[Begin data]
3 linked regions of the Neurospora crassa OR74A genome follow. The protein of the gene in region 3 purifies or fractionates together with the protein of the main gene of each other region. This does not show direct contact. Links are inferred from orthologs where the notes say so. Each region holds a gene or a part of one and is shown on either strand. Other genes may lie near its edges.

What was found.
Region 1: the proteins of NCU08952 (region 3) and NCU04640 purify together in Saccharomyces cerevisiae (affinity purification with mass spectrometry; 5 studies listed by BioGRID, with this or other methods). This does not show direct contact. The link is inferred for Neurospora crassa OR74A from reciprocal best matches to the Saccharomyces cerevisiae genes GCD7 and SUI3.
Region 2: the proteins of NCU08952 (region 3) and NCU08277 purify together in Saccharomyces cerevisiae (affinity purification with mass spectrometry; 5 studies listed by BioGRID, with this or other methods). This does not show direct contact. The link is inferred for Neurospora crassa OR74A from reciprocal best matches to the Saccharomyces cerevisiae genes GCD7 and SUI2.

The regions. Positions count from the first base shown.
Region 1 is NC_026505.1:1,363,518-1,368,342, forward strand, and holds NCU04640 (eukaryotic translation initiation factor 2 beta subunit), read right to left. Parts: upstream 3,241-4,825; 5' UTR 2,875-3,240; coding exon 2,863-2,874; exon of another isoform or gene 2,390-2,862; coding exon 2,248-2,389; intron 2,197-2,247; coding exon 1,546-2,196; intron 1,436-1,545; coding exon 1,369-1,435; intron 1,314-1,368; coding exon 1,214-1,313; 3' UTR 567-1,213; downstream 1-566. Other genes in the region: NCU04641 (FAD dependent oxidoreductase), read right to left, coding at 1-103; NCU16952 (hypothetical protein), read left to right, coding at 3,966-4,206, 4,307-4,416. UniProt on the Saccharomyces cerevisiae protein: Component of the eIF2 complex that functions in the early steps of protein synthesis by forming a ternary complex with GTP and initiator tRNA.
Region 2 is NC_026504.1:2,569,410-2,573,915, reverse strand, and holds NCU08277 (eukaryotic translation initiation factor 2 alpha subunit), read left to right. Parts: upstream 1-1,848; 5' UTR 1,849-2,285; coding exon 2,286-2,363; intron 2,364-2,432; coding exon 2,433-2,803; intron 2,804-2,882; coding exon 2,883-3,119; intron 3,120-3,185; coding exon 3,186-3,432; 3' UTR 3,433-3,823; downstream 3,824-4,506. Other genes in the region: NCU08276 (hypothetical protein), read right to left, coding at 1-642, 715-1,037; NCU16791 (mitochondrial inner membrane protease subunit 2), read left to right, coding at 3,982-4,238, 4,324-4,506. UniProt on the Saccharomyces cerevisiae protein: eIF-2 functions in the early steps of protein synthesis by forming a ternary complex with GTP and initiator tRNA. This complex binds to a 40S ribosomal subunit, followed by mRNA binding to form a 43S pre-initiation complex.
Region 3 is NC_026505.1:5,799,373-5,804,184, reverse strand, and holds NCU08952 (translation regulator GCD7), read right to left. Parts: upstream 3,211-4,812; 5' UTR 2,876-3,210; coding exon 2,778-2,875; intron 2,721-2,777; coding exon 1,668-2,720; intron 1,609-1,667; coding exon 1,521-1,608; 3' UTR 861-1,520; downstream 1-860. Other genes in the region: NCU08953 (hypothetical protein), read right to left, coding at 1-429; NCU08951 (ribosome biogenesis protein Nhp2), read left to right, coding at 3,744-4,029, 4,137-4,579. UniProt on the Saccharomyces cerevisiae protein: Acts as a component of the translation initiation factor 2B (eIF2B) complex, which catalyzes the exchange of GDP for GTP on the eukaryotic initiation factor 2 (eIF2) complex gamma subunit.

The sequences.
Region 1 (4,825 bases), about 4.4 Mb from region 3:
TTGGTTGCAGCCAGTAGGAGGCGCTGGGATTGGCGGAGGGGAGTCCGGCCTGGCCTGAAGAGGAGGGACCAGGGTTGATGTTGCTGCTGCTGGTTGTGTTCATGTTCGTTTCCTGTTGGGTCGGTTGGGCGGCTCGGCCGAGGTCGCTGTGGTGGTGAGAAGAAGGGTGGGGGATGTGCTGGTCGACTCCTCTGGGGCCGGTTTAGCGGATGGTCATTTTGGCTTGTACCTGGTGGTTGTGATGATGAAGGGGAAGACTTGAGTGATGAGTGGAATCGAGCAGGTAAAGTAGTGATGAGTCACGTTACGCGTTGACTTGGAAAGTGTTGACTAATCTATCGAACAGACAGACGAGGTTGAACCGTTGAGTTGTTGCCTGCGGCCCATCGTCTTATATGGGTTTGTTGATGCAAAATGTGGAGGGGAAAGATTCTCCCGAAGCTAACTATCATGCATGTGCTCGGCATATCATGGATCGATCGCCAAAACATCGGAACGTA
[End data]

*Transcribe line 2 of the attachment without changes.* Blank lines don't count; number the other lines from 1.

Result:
What was found.